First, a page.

She said there are always staff available to speak to if she feels anxious she is going to relapse – adding that it is helpful living with other women in the same position as well as having a safe space to call her own.

Amber runs an online shop called Resourced Vintage which sells a beautiful array of second-hand designer menswear and sportswear. “It really took off after I got here,” Amber adds. “I couldn’t really do it for long when I was using.”

Like the other women who live there and staff who work there, Amber is a massive fan of Amy Winehouse who of course had her own protracted battle with drug and alcohol addiction. Memories of Amy reverberate in the centre with framed photos of the musician hanging on the walls.

“I didn’t begin to really build my life back up until I was blessed enough to be offered a flat at Amy’s Place,” Emma, an ex-resident who is now doing a degree in counselling and has a job at a recovery service, says. “This was when my life really started improving – the support and encouragement I received from the staff and living with other young females in recovery helped me more than words can say.”

Jane Winehouse, Amy’s stepmother who is managing trustee and co-founder of the Amy Winehouse Foundation alongside Amy’s parents, explains many of the women at Amy’s Place are very musically or artistically creative.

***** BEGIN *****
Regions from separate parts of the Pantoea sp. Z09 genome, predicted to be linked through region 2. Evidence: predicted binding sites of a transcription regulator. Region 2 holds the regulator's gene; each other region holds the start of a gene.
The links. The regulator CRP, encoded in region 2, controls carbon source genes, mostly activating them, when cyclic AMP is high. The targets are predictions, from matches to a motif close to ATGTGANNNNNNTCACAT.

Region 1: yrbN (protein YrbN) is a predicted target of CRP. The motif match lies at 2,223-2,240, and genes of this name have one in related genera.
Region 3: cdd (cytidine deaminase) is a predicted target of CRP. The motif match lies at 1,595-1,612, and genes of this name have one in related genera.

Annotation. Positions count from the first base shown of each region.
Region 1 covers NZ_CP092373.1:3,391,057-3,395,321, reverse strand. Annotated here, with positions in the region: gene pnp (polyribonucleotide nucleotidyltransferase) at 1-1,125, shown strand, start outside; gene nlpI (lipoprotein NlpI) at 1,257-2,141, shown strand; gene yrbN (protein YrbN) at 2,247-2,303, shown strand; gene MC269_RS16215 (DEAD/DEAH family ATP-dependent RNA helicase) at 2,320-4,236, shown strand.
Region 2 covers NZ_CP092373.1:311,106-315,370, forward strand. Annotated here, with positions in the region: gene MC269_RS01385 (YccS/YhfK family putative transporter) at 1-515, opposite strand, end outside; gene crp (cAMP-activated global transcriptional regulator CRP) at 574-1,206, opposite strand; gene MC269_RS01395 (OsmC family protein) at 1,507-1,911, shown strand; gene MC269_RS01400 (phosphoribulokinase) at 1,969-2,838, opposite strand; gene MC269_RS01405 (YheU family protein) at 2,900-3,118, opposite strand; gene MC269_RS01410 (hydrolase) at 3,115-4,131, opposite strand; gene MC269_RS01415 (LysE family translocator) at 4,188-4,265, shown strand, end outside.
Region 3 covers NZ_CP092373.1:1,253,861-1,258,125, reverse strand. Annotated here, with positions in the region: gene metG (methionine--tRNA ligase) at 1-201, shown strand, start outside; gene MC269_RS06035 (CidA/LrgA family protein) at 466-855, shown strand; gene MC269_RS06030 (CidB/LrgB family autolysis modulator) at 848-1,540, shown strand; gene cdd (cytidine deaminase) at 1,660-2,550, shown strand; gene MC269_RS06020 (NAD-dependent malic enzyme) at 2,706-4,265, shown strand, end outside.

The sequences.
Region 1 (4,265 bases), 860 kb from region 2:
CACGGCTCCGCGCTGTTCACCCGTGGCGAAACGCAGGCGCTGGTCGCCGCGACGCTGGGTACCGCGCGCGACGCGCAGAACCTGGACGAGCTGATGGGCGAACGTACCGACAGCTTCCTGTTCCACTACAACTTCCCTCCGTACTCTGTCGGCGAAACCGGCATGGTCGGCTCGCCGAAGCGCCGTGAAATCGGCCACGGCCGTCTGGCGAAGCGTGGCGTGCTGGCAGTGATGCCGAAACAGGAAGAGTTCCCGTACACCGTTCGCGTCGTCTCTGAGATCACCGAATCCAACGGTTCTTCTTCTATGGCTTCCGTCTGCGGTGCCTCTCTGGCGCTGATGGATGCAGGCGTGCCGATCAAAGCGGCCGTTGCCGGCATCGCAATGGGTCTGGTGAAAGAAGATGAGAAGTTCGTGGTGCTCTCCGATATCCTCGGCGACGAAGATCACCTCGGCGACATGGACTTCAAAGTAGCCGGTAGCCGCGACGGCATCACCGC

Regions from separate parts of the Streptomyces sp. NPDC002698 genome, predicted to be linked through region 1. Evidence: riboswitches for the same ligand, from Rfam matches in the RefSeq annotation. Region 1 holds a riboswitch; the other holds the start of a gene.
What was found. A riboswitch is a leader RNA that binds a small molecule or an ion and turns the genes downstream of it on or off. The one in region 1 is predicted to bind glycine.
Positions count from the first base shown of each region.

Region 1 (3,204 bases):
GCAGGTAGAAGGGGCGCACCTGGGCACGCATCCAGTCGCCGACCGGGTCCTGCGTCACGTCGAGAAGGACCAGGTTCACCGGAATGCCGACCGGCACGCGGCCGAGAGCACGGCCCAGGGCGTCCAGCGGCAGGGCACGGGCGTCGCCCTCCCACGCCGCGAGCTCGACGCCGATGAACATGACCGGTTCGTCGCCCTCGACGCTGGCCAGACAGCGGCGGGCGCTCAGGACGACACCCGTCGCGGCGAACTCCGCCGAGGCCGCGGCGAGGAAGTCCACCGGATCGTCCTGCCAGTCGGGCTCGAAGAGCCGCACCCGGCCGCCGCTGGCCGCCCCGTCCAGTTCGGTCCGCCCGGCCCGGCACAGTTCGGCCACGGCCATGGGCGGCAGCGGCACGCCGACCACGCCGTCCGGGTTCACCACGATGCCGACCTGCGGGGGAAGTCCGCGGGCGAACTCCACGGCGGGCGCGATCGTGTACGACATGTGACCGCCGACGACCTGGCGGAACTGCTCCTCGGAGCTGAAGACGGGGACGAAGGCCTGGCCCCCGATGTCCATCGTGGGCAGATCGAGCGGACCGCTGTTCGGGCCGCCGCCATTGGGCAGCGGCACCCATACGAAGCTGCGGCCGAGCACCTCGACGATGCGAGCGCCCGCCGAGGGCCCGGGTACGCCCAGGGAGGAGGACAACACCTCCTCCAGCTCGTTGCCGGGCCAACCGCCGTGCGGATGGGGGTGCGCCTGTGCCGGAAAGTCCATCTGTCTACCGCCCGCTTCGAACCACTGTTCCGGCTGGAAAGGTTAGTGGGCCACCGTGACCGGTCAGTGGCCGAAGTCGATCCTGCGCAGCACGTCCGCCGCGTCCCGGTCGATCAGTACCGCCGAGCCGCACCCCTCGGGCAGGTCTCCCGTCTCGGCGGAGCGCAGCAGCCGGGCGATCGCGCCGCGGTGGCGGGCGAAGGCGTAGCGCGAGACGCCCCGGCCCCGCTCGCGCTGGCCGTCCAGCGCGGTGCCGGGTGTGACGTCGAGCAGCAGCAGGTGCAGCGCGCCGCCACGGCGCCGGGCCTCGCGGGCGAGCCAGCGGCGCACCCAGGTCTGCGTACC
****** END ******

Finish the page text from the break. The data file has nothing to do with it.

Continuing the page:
“They seem to generally be bright women who have all these different talents but haven’t had the opportunity to even explore their own potential,” she says.

Rachel Geary, a project manager at Amy’s Place, has first-hand experience of addiction like so many people who work in services that help those like her who also experience addiction.

“I was drinking a bottle of vodka every day,” the 50-year-old adds. “If it was not for my partner, I would be dead. He was planning my funeral. I got clean six or seven years ago.”

Ms Geary explains many of the women who come to Amy’s Place have experienced some form of trauma in their past – whether that is domestic violence or child abuse or something else.

“We deal with highly intelligent, highly creative young women,” she adds. “It is not this picture that they come to us sitting and shivering in the corner. They are all high functioning in some way or other and have a lot of potential and talent.”

Ms Geary, who has worked at Amy’s Place since it first opened its doors five years ago, said women quickly develop a new vigour and zest for life after arriving at Amy’s Place. In turn, channeling their emotions and ultimately their trauma into creative pursuits and other activities. Reflecting on the perpetual lingering fear of relapsing which long hangs over addicts’ lives, she argues it is difficult to pinpoint what triggers a relapse.

“But what is important is we are not what is classed as a kick out service which makes us unique,” Ms Geary adds. “Most secondary housing kicks people out if they relapse. The vast majority will ask someone to leave between two and 24 hours. If someone has gone out and drunk, or used for 24 hours, and has got the guts to walk through that door and tell us, what is the point of kicking them out into London with no support. How is that helpful in any shape or form.”